Monday 17 June 2013

Anglican/ Roman Catholic Leaders meeting.

The Archbishop of Canterbury visited Rome last week to meet the Pope. This meeting was criticised by a writer in the Catholic Herald in an article which has in one place (at least) been described as sour and ungracious.

As an Anglican priest I find myself in sympathy with the Catholic Herald. Why should the Catholic Church seek to embrace as a partner one so troubled, confused and disruptive; one in which many members do not show much enthusiasm for union.

The Anglican Church, in several countries, has openly endorsed civil partnerships for its bishops, (which many of us think in England was to facilitate the appointment of one particular anxious candidate); is determined to appoint women as bishops, despite knowing it will displease the Catholic and Orthodox Churches and hinder closer ties with those Churches, and Anglican bishops are actively campaigning for those divisive issues.

Successive Popes have warned that such actions would erect insuperable barriers to unity with the Catholic Church, in which case any serious talk about unity is pointless.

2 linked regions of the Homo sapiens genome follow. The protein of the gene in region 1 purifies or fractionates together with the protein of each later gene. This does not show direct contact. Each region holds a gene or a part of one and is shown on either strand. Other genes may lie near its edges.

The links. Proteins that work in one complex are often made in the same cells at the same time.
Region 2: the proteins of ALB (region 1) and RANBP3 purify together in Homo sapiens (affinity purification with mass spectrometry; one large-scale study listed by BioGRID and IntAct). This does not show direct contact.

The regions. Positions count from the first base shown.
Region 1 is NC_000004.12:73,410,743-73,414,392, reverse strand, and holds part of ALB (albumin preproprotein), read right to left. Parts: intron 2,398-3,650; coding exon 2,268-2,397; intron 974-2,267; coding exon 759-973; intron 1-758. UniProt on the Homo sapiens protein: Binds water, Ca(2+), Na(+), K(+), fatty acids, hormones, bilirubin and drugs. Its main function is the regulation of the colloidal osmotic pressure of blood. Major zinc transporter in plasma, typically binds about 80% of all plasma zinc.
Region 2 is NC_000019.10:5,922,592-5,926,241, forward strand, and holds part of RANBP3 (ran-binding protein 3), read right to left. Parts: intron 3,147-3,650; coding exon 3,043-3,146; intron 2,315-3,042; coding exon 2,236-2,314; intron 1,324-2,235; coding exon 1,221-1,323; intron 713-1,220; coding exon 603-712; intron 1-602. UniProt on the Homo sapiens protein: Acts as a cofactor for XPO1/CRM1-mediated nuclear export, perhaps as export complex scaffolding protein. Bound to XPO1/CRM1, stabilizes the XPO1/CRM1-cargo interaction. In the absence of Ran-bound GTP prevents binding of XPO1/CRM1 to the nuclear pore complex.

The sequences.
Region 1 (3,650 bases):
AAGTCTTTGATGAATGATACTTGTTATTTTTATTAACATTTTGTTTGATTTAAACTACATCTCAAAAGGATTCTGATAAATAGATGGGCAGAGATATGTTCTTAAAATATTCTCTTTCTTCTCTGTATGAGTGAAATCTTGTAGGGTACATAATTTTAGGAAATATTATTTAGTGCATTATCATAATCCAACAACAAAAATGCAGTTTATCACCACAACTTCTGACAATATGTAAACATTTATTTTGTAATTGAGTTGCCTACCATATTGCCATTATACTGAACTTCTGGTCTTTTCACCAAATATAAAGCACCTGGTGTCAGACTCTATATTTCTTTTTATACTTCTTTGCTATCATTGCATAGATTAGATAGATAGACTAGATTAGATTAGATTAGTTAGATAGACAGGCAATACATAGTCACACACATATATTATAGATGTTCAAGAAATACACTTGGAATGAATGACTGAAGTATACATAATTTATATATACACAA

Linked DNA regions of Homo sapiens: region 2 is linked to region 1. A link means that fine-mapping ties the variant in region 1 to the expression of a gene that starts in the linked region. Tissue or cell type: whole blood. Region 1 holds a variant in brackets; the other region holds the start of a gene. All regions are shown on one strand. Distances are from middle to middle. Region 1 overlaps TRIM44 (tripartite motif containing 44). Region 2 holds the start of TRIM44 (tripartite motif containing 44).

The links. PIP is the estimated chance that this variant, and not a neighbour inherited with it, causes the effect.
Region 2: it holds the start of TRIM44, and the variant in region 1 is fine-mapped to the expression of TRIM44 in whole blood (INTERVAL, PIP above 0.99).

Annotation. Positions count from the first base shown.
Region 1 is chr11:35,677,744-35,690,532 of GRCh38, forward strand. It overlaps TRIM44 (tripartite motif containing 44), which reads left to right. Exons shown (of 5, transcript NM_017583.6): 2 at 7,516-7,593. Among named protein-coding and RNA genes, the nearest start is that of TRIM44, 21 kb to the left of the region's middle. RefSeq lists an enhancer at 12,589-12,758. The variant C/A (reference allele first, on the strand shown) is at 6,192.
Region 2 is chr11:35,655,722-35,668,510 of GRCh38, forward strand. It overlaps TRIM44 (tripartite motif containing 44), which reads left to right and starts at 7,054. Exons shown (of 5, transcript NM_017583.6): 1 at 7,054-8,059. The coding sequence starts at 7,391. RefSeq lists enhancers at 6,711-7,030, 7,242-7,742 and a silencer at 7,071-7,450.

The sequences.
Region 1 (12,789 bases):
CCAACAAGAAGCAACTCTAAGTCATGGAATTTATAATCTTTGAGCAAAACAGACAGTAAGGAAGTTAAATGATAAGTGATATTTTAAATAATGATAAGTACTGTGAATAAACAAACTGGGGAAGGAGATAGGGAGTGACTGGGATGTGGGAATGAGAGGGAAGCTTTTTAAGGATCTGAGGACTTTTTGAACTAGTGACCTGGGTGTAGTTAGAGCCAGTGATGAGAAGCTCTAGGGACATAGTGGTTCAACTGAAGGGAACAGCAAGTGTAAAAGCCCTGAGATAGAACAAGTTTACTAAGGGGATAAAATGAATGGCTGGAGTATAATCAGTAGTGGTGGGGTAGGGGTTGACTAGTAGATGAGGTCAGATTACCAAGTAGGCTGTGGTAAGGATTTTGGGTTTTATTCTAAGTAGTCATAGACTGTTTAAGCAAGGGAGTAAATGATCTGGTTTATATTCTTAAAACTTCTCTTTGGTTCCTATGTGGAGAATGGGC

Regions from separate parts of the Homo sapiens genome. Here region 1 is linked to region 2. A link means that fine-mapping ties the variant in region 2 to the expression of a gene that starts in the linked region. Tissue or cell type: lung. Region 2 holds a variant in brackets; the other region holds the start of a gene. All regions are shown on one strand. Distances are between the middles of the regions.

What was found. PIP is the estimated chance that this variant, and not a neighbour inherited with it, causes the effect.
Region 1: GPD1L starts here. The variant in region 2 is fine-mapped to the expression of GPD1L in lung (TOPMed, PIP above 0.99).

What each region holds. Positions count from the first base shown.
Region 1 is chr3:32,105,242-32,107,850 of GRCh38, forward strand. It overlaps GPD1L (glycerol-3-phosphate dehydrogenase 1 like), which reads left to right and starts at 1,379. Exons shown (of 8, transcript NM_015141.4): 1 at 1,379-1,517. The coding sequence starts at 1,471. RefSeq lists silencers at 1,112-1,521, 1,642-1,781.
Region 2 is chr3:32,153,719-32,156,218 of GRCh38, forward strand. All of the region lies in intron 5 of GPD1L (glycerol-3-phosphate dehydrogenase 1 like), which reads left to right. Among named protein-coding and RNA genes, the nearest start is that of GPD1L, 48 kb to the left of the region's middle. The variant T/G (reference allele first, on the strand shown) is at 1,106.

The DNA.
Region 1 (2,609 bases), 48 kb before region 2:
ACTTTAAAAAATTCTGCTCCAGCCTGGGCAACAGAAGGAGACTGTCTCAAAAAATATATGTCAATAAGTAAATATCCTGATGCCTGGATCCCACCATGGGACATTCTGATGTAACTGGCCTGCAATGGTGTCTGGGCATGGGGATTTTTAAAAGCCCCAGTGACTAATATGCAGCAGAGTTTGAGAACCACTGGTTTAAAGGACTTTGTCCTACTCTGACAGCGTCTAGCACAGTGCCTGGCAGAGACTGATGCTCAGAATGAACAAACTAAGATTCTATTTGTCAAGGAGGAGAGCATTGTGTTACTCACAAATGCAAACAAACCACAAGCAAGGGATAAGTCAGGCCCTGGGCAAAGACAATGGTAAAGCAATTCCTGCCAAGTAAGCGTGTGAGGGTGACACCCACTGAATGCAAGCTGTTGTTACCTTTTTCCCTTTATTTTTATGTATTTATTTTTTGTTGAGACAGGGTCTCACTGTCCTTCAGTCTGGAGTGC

We had the shameful quote from one prominent headline catching bishop recently who called anyone who spoke against same sex marriage as comparable to a supporter of apartheid or slavery.In other words you are not supposed to have an opinion if it differs from his. In the same outburst, he suggested tradition should be a factor in arriving at decisions (not on the Bible alone but a mix with tradition) Tradition would certainly not support what some members of the Church of England favour.

Church union should be the earnest desire of all Christians, indeed the hostility between Churches is the greatest obstacle to the spread of the gospel. We cannot hope for any closer bonding if we have such divisive statements made

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